Science Fiction writer, Cory Doctorow, wrote a piece for Forbes on the business value of giving his work away for free on the internet.
I’ve been giving away my books ever since my first novel came out, and boy has it ever made me a bunch of money.
How did I talk Tor Books into letting me do this? It’s not as if Tor is a spunky dotcom upstart. They’re the largest science fiction publisher in the world, and they’re a division of the German publishing giant Holtzbrinck. They’re not patchouli-scented info-hippies who believe that information wants to be free. Rather, they’re canny assessors of the world of science fiction, perhaps the most social of all literary genres. Science fiction is driven by organized fandom, volunteers who put on hundreds of literary conventions in every corner of the globe, every weekend of the year. These intrepid promoters treat books as markers of identity and as cultural artifacts of great import. They evangelize the books they love, form subcultures around them, cite them in political arguments, sometimes they even rearrange their lives and jobs around them.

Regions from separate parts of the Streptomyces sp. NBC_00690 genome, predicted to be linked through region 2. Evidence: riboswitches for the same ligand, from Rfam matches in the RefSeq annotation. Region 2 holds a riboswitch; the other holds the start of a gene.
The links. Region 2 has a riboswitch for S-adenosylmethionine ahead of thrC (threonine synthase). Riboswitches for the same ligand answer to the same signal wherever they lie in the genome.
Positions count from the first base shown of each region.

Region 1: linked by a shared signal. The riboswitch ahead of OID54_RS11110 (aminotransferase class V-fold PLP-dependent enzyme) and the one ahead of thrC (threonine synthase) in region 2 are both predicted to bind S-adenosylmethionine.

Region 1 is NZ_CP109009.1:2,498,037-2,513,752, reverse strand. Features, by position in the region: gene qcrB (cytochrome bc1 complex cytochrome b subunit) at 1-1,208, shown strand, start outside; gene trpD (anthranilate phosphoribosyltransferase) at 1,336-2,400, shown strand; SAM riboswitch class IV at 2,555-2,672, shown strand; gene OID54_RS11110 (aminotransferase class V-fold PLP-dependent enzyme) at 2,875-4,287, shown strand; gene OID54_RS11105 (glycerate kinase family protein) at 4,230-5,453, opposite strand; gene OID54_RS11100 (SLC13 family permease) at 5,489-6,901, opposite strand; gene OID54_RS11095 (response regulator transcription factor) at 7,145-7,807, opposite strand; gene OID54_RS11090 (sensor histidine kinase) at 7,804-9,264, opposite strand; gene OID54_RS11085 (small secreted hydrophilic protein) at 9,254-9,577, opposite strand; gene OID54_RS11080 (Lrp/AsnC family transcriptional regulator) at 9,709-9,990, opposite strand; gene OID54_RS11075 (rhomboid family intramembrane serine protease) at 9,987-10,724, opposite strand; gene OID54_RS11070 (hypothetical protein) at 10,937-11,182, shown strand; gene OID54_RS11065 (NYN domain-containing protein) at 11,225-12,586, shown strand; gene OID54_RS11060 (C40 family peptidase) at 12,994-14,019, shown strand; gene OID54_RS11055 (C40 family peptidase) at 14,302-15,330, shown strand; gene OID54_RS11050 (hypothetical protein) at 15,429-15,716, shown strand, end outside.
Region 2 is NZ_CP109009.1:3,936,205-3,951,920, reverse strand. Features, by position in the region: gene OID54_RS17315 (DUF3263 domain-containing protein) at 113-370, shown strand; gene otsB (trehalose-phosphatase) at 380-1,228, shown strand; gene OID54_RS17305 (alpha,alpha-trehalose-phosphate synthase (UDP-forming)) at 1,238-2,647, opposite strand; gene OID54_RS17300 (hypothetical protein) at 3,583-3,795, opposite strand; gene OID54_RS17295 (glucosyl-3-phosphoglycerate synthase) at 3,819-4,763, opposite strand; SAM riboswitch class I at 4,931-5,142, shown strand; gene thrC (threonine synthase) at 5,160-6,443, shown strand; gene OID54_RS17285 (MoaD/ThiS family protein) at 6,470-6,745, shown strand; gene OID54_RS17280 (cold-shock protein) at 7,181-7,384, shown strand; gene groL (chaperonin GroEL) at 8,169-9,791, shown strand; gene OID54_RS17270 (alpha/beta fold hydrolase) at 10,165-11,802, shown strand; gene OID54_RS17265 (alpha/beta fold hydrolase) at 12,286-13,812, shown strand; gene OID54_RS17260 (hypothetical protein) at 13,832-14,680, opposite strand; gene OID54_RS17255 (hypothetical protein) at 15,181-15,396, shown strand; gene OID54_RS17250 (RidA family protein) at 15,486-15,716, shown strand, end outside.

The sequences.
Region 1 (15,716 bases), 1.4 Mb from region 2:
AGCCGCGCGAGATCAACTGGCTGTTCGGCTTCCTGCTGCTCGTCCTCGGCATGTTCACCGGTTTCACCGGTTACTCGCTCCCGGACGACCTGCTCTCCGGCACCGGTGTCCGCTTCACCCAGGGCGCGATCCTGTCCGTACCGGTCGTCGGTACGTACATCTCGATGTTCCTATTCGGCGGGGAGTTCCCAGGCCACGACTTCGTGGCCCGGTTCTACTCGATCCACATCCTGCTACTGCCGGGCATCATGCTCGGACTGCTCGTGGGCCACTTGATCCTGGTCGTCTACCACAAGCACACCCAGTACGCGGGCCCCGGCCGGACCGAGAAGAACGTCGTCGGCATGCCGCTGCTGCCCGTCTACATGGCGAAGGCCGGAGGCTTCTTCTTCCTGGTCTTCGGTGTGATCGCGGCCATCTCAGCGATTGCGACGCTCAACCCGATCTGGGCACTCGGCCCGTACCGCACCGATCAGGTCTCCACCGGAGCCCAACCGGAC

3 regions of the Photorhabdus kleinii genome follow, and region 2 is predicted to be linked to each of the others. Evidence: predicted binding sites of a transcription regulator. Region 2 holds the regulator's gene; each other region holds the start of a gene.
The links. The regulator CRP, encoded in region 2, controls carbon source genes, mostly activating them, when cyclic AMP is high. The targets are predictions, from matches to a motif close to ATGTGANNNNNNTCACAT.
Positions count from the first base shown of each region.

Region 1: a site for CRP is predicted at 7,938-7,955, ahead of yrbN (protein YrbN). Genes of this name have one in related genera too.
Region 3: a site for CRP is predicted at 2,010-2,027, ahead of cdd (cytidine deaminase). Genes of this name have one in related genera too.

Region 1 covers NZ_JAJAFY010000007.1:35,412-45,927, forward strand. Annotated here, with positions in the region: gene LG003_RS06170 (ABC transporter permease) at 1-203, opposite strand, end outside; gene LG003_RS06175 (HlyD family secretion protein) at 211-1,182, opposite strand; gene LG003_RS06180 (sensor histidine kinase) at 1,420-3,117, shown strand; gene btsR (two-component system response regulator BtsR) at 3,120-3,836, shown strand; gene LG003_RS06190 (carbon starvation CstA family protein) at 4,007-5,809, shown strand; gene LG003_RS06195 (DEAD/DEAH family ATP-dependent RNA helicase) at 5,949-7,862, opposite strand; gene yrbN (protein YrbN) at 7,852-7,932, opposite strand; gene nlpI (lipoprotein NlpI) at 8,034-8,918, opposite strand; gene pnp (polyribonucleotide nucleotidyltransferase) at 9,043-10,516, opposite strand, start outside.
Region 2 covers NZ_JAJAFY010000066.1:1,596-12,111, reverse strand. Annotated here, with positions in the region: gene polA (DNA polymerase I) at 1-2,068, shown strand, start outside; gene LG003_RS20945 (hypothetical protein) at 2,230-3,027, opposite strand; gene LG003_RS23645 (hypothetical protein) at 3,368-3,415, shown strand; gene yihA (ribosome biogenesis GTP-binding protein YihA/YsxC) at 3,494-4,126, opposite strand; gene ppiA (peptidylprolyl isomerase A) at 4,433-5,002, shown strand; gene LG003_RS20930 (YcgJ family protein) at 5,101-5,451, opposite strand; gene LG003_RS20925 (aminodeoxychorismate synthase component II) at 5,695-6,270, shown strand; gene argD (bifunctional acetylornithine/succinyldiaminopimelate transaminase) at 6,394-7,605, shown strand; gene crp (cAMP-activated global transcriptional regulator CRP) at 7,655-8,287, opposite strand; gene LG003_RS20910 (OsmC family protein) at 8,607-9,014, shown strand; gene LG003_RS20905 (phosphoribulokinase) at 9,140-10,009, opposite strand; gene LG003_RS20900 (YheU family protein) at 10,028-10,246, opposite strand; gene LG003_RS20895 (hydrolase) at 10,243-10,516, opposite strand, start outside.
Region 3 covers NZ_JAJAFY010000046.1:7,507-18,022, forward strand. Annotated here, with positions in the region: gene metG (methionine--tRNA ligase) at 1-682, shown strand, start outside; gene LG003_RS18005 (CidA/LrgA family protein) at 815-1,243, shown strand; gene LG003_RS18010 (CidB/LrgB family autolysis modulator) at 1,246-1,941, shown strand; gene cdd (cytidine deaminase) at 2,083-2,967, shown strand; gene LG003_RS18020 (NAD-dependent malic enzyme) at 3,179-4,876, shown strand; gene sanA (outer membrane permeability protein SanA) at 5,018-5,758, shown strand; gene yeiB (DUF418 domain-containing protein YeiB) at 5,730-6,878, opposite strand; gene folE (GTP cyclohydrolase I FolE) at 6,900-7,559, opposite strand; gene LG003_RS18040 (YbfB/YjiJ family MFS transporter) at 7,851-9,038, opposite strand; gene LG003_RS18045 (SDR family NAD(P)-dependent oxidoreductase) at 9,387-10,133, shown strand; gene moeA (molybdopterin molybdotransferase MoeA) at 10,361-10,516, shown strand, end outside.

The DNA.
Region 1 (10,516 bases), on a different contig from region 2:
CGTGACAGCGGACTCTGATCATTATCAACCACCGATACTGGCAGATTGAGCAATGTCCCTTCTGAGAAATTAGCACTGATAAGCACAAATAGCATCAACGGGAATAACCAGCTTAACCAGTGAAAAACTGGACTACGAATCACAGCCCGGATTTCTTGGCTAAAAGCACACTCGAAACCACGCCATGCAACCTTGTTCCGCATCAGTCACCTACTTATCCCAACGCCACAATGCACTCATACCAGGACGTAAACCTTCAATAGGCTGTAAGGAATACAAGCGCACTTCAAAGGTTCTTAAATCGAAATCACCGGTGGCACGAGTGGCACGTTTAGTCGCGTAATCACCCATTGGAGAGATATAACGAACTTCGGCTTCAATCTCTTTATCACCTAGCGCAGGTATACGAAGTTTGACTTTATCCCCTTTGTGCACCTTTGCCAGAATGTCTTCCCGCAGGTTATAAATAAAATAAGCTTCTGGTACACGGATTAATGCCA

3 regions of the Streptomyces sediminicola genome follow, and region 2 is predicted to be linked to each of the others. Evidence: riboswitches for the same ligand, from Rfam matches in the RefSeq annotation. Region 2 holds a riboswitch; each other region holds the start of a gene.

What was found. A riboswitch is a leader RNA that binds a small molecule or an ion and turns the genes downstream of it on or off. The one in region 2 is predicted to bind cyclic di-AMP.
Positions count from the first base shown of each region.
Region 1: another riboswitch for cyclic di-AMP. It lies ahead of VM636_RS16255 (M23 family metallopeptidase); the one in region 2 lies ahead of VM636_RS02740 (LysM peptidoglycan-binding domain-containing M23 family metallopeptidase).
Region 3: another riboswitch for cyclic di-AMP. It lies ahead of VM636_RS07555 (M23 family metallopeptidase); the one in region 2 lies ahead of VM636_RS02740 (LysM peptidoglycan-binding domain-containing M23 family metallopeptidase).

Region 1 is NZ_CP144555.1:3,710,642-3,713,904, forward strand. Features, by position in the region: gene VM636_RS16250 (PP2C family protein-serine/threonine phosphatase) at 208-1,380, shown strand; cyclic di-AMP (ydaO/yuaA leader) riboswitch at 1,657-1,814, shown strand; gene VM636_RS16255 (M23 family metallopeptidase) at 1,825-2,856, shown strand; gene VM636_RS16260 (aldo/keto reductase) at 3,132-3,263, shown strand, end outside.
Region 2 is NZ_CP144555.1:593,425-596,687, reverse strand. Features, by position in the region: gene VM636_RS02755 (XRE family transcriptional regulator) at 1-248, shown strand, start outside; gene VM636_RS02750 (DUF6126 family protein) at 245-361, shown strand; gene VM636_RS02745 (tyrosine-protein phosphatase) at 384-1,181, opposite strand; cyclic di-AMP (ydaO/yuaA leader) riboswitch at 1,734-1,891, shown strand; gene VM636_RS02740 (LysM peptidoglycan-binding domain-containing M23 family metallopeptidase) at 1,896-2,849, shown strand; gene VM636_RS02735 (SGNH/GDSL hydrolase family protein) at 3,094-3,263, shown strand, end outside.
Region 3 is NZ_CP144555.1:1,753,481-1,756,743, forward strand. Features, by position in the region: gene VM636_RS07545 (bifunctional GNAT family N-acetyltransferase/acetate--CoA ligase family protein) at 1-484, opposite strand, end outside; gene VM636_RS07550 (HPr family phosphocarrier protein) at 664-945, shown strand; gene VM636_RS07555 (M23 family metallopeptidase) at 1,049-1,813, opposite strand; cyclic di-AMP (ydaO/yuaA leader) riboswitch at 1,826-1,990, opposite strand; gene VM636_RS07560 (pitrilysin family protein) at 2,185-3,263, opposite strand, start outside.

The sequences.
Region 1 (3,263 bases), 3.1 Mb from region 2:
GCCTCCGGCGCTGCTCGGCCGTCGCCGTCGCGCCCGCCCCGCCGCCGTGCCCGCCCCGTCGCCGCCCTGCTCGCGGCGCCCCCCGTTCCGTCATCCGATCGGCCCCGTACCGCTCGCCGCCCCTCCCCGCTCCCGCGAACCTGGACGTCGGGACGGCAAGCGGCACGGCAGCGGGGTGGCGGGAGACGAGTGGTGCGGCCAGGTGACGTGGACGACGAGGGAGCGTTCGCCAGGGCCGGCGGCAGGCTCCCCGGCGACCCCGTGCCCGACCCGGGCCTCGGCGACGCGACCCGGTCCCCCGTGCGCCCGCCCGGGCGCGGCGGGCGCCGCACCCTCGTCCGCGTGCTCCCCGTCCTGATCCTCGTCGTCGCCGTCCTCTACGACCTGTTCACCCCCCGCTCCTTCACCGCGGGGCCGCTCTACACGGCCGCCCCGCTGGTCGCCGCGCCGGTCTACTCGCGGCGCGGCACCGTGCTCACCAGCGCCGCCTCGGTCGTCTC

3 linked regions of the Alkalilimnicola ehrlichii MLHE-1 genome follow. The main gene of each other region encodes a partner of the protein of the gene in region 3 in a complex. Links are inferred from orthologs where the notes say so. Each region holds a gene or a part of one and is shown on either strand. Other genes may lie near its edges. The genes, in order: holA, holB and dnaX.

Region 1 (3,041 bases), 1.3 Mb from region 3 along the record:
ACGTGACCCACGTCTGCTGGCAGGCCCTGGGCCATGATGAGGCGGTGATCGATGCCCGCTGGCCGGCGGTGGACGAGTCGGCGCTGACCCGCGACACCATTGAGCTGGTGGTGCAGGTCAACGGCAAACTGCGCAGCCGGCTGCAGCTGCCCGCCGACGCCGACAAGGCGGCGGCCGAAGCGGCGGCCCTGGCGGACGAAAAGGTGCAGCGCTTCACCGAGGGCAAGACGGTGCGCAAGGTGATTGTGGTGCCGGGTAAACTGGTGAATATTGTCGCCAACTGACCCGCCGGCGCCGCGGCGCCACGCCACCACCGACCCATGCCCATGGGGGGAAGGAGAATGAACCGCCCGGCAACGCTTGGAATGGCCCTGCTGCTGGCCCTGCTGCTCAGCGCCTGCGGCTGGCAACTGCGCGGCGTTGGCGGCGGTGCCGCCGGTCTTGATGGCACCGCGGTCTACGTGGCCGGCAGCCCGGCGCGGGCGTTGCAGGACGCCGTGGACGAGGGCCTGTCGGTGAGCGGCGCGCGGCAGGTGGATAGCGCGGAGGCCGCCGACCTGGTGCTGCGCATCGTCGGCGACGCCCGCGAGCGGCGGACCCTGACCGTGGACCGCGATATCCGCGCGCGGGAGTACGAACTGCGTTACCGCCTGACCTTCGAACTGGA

Doctorow argues that eBooks are viral artifacts that want to be passed from one friend to another. He also says they are, in essence, ads for the printed and bound versions of his work, which many of his readers eventually purchase.